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Tunnelbear VPN Service security audit

I recommend using a VPN service for your mobile devices when you are not in your own home or office. This includes anything that connects via WiFi. The reason for this is that when you connect to a WiFi access point, you are depending on that router to provide you with a secure and correct connection. You assume that no one is intercepting communications between you and the router or between the router and the Internet. You assume that when you request access to a bank or other website, you get that website and not a fraudulent impostor site. But we know that hackers intercept and corrupt restaurant, hotel, and office routers.

VPN services protect against these problems by providing you with a secure and authenticated connection to their servers from which they then pass you on out to the Internet. However, when you buy a service, you are forced to trust the service provider. Many of them are not trustworthy. Recently, The Centre for Democracy and Technology, working with Carnegie Mellon University carefully examined Hotspot Shield, a very popular VPN service with over 500 million users. That free VPN service promised both top security and privacy but in fact provided no security and sold your private information. They filed a complaint against Hotspot VPN with the FTC.

A recent study of 283 VPN service apps for Android found:
  • 18% didn't even encrypt the traffic!
  • 75% of those that listed enhanced privacy as a benefit, used third party tracking tools to monitor customers' activity.

For many years I've been recommending Tunnelbear and am happy to announce that they are proving themselves. For the first time I know of, a VPN service company has paid for outside auditors to come into the facility, view their code, examine their procedures and try to penetrate test their service. The deal was to do the security audit, then report the results giving Tunnelbear 4 months to fix any problems and then come back and re-examine them.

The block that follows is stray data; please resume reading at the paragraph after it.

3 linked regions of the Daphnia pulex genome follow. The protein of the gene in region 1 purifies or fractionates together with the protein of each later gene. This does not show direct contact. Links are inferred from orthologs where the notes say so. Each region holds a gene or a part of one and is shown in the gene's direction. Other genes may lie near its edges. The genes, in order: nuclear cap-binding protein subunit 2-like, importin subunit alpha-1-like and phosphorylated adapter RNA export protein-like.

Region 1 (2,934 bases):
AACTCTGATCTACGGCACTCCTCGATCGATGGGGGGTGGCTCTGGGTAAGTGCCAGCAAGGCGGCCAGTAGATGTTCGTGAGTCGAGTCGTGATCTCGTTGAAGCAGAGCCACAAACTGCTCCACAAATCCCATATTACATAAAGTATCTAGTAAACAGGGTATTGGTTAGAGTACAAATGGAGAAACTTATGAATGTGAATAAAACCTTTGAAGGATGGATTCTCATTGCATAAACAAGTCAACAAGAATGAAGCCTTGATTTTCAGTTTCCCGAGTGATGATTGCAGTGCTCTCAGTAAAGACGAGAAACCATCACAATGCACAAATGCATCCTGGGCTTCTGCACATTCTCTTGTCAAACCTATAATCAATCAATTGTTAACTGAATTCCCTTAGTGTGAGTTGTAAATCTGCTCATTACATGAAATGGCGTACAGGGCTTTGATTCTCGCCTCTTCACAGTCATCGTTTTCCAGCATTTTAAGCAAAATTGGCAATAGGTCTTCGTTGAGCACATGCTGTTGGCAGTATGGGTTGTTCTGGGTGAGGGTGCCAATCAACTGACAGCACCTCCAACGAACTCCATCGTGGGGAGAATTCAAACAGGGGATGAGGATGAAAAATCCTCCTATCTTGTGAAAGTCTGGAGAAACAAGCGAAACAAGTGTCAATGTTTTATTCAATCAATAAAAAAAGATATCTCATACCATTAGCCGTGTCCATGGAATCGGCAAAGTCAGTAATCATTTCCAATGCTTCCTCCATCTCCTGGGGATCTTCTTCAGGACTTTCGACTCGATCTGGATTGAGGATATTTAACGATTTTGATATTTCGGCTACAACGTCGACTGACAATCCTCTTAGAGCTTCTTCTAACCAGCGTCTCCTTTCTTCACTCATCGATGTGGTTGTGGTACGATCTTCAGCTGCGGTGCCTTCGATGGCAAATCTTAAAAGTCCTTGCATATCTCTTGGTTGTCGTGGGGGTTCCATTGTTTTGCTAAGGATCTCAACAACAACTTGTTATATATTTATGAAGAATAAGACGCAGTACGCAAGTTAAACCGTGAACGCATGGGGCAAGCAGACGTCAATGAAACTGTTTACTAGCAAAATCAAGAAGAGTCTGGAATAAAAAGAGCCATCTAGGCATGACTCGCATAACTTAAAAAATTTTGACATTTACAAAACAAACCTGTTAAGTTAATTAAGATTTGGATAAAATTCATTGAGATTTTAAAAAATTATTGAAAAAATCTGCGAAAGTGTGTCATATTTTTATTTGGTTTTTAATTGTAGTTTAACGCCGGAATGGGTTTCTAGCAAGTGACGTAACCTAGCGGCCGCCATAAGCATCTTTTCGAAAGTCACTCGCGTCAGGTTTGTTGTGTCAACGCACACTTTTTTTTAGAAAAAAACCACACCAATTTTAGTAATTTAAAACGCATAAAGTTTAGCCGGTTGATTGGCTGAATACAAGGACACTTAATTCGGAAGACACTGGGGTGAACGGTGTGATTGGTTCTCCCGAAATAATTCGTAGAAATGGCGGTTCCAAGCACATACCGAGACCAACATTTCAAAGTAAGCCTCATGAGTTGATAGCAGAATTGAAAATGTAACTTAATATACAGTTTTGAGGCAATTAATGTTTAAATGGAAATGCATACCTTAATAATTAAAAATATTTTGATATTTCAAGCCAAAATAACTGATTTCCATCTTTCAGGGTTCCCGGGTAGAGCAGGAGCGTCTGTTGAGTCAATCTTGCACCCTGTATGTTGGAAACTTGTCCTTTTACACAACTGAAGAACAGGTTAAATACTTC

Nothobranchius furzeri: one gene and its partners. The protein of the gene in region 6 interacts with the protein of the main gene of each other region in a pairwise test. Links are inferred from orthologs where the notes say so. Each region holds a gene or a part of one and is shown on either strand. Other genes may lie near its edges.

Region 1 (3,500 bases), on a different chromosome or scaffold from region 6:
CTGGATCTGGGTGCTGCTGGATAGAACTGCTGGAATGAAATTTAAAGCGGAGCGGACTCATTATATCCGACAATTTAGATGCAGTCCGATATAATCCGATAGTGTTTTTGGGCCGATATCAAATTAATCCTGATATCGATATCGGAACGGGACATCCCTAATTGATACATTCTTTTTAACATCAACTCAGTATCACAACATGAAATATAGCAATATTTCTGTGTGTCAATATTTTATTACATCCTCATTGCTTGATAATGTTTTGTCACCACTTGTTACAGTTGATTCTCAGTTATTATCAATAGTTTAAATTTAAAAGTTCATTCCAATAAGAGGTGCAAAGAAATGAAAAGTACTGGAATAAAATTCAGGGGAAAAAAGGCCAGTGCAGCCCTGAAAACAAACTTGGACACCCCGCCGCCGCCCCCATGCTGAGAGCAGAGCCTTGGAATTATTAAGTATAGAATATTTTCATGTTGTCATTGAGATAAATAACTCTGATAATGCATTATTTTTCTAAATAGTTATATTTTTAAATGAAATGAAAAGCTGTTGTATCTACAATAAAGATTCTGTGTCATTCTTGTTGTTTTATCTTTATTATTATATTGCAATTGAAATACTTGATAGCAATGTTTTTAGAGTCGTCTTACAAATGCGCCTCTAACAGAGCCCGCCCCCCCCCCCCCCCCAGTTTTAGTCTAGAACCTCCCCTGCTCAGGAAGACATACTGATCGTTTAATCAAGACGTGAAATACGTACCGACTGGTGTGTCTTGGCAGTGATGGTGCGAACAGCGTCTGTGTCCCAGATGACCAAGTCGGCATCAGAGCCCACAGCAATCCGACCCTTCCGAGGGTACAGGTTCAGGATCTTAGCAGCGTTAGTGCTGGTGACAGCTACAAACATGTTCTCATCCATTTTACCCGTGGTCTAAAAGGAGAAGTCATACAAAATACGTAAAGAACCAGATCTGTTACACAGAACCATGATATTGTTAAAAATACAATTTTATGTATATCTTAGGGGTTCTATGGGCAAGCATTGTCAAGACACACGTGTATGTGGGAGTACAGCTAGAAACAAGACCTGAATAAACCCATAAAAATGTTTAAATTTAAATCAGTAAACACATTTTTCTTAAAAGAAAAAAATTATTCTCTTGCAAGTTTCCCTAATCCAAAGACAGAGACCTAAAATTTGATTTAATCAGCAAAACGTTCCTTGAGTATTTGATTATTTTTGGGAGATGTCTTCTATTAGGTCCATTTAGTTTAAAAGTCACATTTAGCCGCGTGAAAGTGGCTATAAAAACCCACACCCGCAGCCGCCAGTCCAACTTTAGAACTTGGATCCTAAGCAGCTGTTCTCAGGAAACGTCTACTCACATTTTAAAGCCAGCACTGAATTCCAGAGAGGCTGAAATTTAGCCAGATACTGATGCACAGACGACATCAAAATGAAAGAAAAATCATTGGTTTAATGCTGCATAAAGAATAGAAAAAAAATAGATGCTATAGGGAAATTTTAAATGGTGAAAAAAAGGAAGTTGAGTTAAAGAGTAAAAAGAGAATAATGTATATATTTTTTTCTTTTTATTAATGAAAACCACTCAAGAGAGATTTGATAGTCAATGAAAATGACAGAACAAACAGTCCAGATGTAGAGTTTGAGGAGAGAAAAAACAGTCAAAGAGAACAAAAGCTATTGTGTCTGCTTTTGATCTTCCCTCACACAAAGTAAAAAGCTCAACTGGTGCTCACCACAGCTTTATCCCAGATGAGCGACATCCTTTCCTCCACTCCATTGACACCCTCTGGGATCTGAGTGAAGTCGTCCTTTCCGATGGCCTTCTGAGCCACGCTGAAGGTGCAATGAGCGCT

The results are available here, and they've written a blog post about it here. In summary, the auditors checked Windows, Android, Mac, and iOS as well as a Chrome extension and internal procedures. They found 3 critical and 3 high risk issues and some small ones. All 3 critical issues were patched and 2 of the three high-risk ones were patched on the follow-up audit. The high-risk issue that was not addressed was "overly generous permissions" for staff with direct access to their servers. I'm guessing that Tunnelbear didn't agree with that risk assessment. Tunnelbear intends to make this an annual procedure.

Doing this and making it available sets Tunnelbear apart from every other VPN service I know of. For those of you not already using it, the full version costs $60/yr. for up to 5 devices. For those who only need occasional access, they offer a free service for up to 500MB per month. This is sufficient for occasional access at restaurants.

Further Reading

Date: September 2017

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